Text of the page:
Beacon Center of Tennessee Files Suit Over New Online Auctioneer Law

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The Nashville-based Beacon Center of Tennessee has filed suit against a new law that state legislators passed earlier this year that forces online auctioneers to get a state license.

This, according to a press release Beacon officials released Thursday.

The same press release said the state exempts big online auction sites, including Ebay.

Beacon is a free-market think tank.

“This law is not just unfair but is also unconstitutional, as it clearly violates the First Amendment,” Beacon spokesman Mark Cunningham said in the release.

“Beacon is suing the Tennessee Auctioneer Commission before the law takes effect on July 1.”

In an emailed statement to The Star, Beacon Vice President of Legal Affairs Braden Boucek (pictured above) said the law is “a step in the wrong direction.”

“Tennessee is a state that values freedom and equal opportunity.  A barrier to work is out of step with what Tennesseans value, no matter how ‘in step’ it might be for auctioneers who want to try and debilitate the upstart,” Boucek said.

“As a state, we need to be committed to giving people access to good paying jobs, especially in rural counties.”

As The Star reported in April, online auctioneers will suffer, as will Tennessee’s economy, if state officials require them to get a license, Beacon officials said at the time.

Boucek said the clear majority of complaints about online auctioneering came from business competitors who don’t like having to compete with a new business model.

This, Boucek went on to say, artificially inflates prices of goods, all of which are passed on to the consumer.

Boucek linked to an Institute of Justice study that examined state and national estimates of the economic costs of occupational licensing.

The Institute for Justice is a Virginia-based and libertarian law firm that pursues civil liberties and other public interest cases, according to its website.

According to the study, more than 21 percent of Tennessee’s workforce is licensed.

“It costs us 46,068 jobs.  We lose $173 million in economic value lost, $4.5 billion in misallocated resources,” Boucek said in April.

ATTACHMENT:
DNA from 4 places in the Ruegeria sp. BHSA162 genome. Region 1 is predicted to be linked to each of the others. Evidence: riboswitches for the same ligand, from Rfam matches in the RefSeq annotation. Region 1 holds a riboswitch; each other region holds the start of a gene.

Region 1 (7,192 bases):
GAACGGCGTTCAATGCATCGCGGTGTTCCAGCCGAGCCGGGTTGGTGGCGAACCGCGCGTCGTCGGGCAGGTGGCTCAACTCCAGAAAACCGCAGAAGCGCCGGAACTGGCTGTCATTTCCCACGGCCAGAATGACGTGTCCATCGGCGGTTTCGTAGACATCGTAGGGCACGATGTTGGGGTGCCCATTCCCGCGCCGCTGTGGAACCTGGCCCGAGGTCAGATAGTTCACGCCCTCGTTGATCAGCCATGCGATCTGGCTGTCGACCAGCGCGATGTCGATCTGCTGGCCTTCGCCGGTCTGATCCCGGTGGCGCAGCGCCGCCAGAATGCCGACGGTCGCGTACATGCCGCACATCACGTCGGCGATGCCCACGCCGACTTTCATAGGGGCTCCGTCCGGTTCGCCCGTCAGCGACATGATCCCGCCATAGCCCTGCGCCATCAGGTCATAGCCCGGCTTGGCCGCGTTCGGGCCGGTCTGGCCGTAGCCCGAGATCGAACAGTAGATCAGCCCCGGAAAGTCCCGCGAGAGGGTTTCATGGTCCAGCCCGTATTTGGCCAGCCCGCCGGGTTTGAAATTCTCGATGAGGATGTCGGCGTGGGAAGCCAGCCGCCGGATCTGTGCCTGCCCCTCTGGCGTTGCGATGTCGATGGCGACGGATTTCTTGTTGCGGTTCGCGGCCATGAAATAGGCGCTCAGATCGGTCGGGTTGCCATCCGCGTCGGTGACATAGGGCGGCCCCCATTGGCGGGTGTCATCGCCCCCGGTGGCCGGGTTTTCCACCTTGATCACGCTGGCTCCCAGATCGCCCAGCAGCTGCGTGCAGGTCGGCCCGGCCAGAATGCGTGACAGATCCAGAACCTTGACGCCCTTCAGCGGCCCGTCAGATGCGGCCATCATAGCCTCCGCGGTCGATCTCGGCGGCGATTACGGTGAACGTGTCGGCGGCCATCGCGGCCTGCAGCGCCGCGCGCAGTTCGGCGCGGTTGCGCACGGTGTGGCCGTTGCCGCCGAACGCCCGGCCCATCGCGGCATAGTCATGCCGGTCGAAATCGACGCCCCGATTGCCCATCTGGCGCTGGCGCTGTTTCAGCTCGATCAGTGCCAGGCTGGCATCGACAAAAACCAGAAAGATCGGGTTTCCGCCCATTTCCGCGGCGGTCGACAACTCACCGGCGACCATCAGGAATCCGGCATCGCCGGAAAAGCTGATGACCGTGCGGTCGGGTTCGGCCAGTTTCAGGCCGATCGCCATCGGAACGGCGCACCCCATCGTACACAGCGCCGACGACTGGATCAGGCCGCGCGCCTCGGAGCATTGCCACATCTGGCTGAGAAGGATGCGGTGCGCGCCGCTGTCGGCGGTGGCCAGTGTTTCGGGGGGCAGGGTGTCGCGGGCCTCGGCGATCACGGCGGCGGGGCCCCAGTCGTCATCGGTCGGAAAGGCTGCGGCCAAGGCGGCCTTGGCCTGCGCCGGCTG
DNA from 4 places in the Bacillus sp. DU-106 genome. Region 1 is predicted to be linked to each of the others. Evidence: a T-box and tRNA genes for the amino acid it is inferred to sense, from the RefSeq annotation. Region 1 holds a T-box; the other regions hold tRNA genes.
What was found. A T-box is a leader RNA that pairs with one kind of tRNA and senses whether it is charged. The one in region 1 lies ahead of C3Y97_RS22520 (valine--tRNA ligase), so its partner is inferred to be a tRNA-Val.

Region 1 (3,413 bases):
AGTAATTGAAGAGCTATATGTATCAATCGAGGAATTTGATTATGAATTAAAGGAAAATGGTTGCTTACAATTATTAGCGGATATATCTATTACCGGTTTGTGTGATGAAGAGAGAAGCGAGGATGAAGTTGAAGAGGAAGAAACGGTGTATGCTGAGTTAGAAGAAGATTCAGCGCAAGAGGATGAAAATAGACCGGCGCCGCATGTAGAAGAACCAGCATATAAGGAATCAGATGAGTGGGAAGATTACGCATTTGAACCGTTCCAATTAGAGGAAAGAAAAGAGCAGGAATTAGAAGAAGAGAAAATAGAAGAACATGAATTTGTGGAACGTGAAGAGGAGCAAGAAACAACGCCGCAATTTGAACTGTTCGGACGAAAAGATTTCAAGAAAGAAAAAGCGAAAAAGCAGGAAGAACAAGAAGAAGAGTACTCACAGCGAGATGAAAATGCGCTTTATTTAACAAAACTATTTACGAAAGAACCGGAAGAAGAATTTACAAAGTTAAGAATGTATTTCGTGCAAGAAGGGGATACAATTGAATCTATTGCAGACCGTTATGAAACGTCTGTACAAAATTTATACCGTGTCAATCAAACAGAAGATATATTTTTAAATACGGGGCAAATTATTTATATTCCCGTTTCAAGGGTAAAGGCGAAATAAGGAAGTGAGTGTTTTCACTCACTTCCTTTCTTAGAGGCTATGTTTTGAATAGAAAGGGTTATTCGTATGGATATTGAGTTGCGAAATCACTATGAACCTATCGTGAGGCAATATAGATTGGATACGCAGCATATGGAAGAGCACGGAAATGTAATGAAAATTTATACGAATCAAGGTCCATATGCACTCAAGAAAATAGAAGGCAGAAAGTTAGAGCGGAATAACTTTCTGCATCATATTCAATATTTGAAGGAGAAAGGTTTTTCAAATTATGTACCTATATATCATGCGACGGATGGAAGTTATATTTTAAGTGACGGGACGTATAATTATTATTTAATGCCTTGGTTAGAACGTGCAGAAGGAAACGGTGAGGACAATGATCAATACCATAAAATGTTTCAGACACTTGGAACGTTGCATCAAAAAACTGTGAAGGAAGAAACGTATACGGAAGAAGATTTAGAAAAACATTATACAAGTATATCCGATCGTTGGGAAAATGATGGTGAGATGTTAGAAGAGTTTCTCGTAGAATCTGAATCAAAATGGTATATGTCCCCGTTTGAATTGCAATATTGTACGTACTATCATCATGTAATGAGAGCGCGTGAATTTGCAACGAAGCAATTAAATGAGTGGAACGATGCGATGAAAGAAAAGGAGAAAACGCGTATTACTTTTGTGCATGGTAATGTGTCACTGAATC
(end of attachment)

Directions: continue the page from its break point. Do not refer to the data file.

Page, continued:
“We could also see nearly a 16 percent increase in economic returns over what licensees would make if not for licensing.”

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Chris Butler is an investigative journalist at The Tennessee Star. Follow Chris on Facebook. Email tips to [email protected]
Photos “Braden Boucek” and “Online Shopping” by Beacon Center of Tennessee.

 

 

 

 

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4 Thoughts to “Beacon Center of Tennessee Files Suit Over New Online Auctioneer Law”

  1. […] The Star reported last year, Beacon filed suit against a law that state legislators passed last year that forces online […]

  2. Teresa Ide

    I am an Antique Mall Owner in Tennessee and I have City and County Business License. I sell 41 of my personal items on Facebook, on a Facebook auction. It is a huge traffic builder for my Store. People come to pick up their items and also go shopping. It is one of the reasons that we have kept open, during a hard economy. What is the difference in selling something online or in store. Thank you Beacon Center for looking out for first amendment rights.

  3. […] The Star reported last week, the Nashville-based Beacon Center of Tennessee has filed suit against the law. Beacon officials […]

  4. Tom Miller

    I’m a real estate professional in Tennessee and licensed by the State. The Beacon Center’s rationale for opposing the licensing of auctioneers should also apply to me and any professional. In reality this law is actually a “consumer protection” law. It does not impose a significant barrier to entry, but does protect the public from unethical or incompetent practitioners. Let’s hope the courts realize this and rejects their suit.

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